"It's not the years, it's the mileage." Old legends never really die. No matter what happens, the adventures of Indiana Jones will continue in one form or another until the end of time. The archaeologist/explorer/college professor has starred in four feature films, as well as the Young Indiana Chronicles on television, not to mention the countless novels, comic books, and video games starring the character.
Indy's next big screen adventure will be in the as-yet-untitled Indiana Jones 5, scheduled for release in July 2019. Harrison Ford is set to reprise his iconic role, and Steven Spielberg will return to direct. Every Indiana Jones story has revolved around some time of precious artifact serving as the MacGuffin of the story, the object which Indy and his enemies are doggedly pursuing. If a fifth Indy film is to be successful, it needs a unique hook to keep audiences engaged. We've put a lot of thought and research on the matter, and here are 15 Artifacts Indy Could Pursue In Indiana Jones 5.
The Voynich Manuscript is a 240-page document (though some pages are missing) which is believed to be around 600 years old. Despite years of research and analysis, nobody actually knows what it says. Cryptographers all over the world have been stumped by its mysteries, and its true purpose remains a mystery to this day. Maybe Indiana Jones, genius explorer, could figure out the secret of the Manuscript.
We could easily envision Indy's next adventure revolving around deciphering the meaning of the curious text and following its instructions on some kind of ancient treasure hunt, all while being pursued by villains. In this respect, the Manuscript could function like a more esoteric version of Dr. Henry Jones's diary from The Last Crusade, dragging Indy and his allies to a variety of wild places in the search of fortune and glory, while focusing the story and keeping the action moving at a blistering pace.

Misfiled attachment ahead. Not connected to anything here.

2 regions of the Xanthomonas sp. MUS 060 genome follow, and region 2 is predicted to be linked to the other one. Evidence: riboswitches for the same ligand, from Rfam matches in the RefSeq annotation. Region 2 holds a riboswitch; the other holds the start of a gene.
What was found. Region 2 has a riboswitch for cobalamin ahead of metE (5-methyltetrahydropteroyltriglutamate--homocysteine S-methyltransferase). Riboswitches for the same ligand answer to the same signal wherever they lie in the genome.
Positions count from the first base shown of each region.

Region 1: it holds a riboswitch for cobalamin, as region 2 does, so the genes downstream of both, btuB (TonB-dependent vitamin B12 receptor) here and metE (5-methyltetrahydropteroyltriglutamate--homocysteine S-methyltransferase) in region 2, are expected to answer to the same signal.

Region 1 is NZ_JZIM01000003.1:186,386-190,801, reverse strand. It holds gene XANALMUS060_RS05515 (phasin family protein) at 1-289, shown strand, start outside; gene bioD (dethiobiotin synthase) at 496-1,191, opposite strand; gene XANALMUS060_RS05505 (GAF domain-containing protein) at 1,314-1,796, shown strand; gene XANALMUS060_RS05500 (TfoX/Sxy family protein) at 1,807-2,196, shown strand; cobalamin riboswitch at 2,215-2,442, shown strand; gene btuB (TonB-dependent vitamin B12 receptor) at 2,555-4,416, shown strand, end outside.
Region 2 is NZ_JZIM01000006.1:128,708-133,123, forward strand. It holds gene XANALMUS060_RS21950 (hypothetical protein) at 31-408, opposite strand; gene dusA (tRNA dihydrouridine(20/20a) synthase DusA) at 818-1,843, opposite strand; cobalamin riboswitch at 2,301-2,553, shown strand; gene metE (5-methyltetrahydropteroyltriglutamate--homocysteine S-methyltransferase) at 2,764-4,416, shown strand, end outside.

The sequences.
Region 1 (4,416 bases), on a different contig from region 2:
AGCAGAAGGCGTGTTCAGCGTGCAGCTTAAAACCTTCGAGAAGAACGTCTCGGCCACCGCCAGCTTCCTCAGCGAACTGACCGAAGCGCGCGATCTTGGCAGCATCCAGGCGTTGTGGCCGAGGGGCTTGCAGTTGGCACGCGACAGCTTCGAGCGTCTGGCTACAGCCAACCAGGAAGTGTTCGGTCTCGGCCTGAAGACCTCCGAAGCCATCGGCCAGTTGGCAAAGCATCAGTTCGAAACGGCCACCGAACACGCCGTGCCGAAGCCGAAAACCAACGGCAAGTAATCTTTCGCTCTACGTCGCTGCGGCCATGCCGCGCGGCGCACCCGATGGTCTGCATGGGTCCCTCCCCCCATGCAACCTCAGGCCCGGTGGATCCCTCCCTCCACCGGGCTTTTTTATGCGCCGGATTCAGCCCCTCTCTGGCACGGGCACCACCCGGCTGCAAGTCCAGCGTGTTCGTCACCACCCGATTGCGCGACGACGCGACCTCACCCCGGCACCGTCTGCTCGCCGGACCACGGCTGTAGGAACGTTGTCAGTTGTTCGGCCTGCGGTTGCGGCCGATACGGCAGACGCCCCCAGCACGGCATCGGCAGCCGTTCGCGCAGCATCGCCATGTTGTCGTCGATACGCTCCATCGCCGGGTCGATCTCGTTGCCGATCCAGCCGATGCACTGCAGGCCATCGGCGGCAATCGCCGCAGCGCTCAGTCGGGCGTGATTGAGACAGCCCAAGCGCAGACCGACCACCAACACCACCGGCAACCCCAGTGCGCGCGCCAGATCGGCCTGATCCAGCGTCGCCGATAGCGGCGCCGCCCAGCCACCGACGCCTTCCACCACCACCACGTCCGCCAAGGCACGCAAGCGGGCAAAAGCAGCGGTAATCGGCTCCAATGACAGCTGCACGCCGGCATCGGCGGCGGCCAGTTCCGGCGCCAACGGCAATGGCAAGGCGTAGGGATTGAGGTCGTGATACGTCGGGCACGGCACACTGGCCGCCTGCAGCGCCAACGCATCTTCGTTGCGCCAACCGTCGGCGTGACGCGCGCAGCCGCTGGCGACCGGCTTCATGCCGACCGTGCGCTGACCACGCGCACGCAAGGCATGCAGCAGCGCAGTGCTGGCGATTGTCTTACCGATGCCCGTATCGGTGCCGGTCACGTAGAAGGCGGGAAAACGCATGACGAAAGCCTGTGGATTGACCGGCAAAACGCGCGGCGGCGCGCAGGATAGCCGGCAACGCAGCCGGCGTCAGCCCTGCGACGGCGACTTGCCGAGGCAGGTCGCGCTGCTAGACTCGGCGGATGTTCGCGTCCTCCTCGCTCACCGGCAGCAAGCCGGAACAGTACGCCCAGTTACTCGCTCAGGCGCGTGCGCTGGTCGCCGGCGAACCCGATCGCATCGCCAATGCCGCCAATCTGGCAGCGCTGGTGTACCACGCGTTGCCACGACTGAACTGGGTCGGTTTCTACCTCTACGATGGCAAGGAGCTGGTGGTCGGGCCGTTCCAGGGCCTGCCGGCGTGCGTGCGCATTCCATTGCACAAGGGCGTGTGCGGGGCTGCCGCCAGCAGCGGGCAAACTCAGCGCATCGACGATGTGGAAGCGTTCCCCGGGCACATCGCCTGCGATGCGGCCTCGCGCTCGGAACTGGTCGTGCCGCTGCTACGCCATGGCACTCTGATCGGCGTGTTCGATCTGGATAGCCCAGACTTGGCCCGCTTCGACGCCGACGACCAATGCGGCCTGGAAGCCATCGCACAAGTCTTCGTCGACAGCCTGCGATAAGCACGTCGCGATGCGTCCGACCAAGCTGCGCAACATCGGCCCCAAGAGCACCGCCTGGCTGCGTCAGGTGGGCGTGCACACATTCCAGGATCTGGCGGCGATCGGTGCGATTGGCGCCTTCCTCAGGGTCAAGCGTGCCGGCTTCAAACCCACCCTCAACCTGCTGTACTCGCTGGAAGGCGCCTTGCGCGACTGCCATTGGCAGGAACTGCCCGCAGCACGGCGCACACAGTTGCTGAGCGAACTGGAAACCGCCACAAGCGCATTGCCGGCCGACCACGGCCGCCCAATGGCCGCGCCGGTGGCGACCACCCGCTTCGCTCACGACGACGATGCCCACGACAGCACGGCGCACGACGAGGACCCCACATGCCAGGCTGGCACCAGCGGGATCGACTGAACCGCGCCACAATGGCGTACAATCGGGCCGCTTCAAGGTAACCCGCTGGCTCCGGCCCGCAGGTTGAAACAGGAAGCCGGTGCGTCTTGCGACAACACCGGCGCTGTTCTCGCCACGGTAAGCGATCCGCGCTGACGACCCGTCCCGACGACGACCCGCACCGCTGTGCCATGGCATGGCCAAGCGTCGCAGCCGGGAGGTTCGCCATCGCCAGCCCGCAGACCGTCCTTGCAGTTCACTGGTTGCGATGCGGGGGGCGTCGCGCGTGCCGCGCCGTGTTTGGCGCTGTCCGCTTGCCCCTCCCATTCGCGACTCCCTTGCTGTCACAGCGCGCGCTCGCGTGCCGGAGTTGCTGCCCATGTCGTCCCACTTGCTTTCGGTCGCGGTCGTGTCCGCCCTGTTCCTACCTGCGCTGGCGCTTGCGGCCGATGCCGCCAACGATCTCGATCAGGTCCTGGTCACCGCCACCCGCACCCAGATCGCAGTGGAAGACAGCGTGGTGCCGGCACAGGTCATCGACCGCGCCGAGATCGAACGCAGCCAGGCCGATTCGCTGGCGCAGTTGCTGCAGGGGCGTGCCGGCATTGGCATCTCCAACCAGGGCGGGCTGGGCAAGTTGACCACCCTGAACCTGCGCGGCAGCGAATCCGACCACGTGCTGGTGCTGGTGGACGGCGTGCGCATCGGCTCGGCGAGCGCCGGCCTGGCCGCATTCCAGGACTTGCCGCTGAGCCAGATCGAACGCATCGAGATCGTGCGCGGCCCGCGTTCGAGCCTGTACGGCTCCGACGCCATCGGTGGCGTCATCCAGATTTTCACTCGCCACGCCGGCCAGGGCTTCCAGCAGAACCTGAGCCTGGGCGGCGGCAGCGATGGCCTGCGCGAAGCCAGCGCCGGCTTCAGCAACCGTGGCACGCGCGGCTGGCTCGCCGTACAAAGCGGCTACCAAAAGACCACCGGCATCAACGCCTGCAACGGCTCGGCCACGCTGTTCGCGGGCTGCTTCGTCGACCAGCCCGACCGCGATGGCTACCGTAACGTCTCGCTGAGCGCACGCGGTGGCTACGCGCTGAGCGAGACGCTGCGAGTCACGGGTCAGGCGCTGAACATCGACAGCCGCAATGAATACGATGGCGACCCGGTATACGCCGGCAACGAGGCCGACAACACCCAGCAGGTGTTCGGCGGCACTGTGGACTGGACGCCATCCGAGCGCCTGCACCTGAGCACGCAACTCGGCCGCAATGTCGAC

Also known as the Holy Lance and the Spear of Destiny, the Spear of Longinus is said to be the weapon which pierced the dying Jesus of Nazareth as he hung from the cross. According to Christian legend, Longinus is said to have been so moved by the events of the crucifixion that he dedicated the rest of his life to spreading Jesus's teachings, and is today remembered as a Holy Saint. Numerous cities claim to hold the Spear of Longinus today, though such a claim is practically impossible to verify.
If there's one (fictional) man who could find a way to prove the legitimacy of any of the so-called Holy Lances, it's Indiana Jones. The man has prior experience with biblical artifacts, having successfully tracked down both the Ark of the Covenant and the Holy Grail. We trust in Indy to recover the spear from... Let's say, satanic occultists, and put it in a museum, where it belongs.
In 1986, Geraldo Rivera hosted what could have been the television event of the decade, The Mystery of Al Capone's Vaults. Al Capone is probably the most famous gangster of all time; during the late 1920s, Capone practically had the whole of Chicago under his thumb. Eventually, he was busted for tax evasion (of all crimes) and sent to Alcatraz prison. He died in 1947. However, years later, secret tunnels belonging to the dead gangster were discovered, including locked vaults, and Geraldo subsequently hosted a two-hour television special dedicated to opening the vault. In the end, however, only a handful of empty moonshine bottles were found.